If the vector for a linear gradient or the circle for a radial gradient does not reach to the boundaries of the object being filled, the remaining space will be colored as determined by the value of the spreadMethod attribute: pad, the default, extends the start and end colors to the boundaries; repeat repeats the gradient start-to-end until it reaches the boundaries; and reflect replicates the gradient end-to-start and start-to-end until it reaches the object boundaries.

Sometimes you may need to skew, stretch, or rotate a pattern or gradient. You're not transforming the object being filled; you're transforming the pattern or the color spectrum used to fill the object. The gradientTransform and patternTransform attributes let you do just that, as written in Example 7-15 and shown in Figure 7-15:

Example 7-15. Transforming patterns and gradients

```<defs>
<stop offset="0%" style="stop-color: #ffcc00;"/>
<stop offset="33.3%" style="stop-color: #cc6699"/>
<stop offset="100%" style="stop-color: #66cc99;"/>

<pattern id="tile" x="0" y="0" width="20%" height="20%"
patternUnits="objectBoundingBox">
<path d="M 0 0 Q 5 20 10 10 T 20 20"
style="stroke: black; fill: none;"/>
<path d="M 0 0 h 20 v 20 h -20 z"
style="stroke: gray; fill: none;"/>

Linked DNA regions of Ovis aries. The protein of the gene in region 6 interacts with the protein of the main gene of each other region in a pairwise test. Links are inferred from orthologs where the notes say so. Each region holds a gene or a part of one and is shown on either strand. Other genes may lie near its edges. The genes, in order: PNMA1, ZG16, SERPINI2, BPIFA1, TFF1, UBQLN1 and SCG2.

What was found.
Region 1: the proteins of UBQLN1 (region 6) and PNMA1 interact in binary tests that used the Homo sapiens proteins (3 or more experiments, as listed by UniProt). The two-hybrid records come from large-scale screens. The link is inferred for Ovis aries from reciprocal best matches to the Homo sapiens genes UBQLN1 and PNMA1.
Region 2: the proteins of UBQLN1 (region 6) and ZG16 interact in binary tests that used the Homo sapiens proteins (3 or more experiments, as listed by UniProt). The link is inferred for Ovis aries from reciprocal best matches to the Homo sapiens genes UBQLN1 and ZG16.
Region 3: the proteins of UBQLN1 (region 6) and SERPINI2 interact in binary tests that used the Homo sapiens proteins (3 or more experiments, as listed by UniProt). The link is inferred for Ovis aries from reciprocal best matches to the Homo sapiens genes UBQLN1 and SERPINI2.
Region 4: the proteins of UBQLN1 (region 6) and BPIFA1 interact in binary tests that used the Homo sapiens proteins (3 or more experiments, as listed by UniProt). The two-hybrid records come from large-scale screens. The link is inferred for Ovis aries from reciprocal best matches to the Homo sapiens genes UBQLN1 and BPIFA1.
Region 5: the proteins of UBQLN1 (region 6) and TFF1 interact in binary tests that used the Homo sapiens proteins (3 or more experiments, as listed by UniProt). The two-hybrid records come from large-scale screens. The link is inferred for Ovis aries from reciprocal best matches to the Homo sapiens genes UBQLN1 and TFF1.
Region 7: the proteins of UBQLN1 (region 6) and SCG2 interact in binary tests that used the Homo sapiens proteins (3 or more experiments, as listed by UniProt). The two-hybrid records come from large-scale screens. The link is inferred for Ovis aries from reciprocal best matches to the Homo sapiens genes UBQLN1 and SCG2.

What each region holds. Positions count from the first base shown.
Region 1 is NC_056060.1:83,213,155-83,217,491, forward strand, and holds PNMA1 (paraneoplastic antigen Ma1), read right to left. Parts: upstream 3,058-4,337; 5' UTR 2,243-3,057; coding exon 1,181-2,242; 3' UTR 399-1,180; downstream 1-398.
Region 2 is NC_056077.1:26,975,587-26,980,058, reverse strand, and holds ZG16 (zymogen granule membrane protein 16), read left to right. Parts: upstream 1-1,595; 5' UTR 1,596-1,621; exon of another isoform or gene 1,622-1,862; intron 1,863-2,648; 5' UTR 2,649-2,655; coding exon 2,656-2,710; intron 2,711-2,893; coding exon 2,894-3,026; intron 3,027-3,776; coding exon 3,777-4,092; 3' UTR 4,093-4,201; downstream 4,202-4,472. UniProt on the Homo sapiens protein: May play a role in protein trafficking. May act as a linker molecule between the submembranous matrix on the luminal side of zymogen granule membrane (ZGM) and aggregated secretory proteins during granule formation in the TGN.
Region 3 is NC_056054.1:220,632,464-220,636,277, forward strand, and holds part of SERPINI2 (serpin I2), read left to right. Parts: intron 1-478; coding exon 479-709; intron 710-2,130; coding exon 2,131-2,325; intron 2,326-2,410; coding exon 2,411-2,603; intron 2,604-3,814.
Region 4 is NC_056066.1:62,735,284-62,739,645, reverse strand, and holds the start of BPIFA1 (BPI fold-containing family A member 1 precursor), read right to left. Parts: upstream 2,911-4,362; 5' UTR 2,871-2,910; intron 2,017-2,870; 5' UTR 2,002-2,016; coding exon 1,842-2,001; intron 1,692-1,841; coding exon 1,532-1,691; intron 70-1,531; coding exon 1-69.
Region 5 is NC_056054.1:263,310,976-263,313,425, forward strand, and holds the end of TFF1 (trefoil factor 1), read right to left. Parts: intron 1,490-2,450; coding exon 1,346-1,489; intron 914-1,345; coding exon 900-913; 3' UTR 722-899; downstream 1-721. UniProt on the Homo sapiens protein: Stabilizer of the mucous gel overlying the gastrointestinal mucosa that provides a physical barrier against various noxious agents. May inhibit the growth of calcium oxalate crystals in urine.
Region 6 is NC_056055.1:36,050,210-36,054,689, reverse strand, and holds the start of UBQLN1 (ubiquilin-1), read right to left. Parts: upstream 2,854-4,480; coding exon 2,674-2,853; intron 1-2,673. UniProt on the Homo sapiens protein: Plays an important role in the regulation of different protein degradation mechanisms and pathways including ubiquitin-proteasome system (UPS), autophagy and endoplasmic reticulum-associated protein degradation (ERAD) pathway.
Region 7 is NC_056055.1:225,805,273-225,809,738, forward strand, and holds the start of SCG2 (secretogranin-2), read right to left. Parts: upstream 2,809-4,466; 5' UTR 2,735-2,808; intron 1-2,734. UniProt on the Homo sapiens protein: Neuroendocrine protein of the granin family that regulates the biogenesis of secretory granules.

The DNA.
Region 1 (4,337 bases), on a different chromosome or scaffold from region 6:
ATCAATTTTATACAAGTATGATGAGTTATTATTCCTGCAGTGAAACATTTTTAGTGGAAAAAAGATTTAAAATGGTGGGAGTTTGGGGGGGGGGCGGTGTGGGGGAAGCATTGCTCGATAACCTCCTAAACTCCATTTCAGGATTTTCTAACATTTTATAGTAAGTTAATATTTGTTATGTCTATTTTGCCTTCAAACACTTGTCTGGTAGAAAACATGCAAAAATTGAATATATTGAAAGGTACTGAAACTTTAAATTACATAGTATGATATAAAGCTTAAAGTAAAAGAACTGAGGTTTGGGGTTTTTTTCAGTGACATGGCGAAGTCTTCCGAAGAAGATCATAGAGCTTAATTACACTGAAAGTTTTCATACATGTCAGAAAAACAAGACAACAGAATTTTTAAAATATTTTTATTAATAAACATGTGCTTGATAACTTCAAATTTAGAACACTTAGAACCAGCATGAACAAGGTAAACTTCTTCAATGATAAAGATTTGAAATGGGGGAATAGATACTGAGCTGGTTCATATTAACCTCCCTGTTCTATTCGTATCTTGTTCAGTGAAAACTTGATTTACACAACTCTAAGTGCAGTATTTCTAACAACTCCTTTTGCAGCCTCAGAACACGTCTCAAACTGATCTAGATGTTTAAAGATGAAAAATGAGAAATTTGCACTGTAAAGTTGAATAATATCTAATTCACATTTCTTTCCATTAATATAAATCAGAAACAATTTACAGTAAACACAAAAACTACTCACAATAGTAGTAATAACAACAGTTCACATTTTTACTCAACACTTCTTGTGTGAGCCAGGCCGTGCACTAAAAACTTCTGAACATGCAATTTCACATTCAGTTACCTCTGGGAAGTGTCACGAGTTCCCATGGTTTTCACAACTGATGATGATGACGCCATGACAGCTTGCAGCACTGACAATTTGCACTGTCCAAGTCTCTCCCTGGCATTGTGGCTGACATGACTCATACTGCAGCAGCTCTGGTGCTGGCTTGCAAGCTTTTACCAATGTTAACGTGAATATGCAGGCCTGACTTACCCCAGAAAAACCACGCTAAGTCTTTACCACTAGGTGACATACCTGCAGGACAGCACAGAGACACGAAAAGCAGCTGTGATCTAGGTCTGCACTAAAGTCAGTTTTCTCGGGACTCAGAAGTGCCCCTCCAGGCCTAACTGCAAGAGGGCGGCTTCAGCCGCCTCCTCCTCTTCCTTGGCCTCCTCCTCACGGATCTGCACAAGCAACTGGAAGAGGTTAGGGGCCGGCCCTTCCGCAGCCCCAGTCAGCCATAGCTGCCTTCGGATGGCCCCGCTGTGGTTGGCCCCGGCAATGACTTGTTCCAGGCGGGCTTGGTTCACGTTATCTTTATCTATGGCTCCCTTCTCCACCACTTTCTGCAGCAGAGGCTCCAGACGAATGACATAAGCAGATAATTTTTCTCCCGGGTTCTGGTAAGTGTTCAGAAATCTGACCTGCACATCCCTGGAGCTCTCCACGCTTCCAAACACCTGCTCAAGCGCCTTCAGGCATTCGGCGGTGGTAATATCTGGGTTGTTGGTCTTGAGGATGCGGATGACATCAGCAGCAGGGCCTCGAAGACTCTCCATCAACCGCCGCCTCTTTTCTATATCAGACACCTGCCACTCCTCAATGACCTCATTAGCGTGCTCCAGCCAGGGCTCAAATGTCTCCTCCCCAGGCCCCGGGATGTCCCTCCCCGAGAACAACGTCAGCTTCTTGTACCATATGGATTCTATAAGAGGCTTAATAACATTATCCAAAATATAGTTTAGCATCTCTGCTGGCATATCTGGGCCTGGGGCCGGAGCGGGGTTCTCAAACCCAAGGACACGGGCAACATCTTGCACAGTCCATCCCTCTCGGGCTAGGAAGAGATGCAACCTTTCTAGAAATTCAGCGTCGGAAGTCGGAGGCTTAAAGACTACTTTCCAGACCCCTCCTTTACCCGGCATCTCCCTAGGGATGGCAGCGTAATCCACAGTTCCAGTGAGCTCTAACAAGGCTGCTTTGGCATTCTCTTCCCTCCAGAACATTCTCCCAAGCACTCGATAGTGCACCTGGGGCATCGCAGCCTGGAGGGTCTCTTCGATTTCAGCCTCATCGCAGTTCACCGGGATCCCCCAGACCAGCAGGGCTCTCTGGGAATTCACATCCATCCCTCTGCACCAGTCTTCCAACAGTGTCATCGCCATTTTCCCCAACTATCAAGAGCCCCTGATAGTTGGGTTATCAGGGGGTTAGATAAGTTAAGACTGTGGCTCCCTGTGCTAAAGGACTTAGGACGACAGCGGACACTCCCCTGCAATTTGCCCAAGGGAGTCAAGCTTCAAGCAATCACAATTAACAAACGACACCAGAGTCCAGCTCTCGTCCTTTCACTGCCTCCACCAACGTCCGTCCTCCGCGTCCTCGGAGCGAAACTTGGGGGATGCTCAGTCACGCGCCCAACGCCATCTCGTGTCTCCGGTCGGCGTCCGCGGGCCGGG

</pattern>

<pattern id="skewed-tile"
patternTransform="skewY(15)"
</defs>

<rect x="20" y="10" width="100" height="100"
style="fill: url(#tile); stroke: black;"/>
<rect x="135" y="10" width="100" height="100"
style="fill: url(#skewed-tile); stroke: black;"/>

<rect x="20" y="120" width="200" height="50"
style="fill: url(#plain); stroke: black;"/>
<rect x="20" y="190" width="200" height="50"
```

Figure 7-15. Transformation of a pattern and gradient

One final note about gradients and patterns — although we've only applied them to the filled area of a shape, you may also apply them to the stroke. This lets you produce a multicolored or patterned outline for an object. You'll usually set the stroke-width to a number greater than one so that the effect is more clearly visible.

## Notes

1. If the bounding box of the object being filled is not square, the transition path will become elliptical to match the aspect ratio of the bounding box.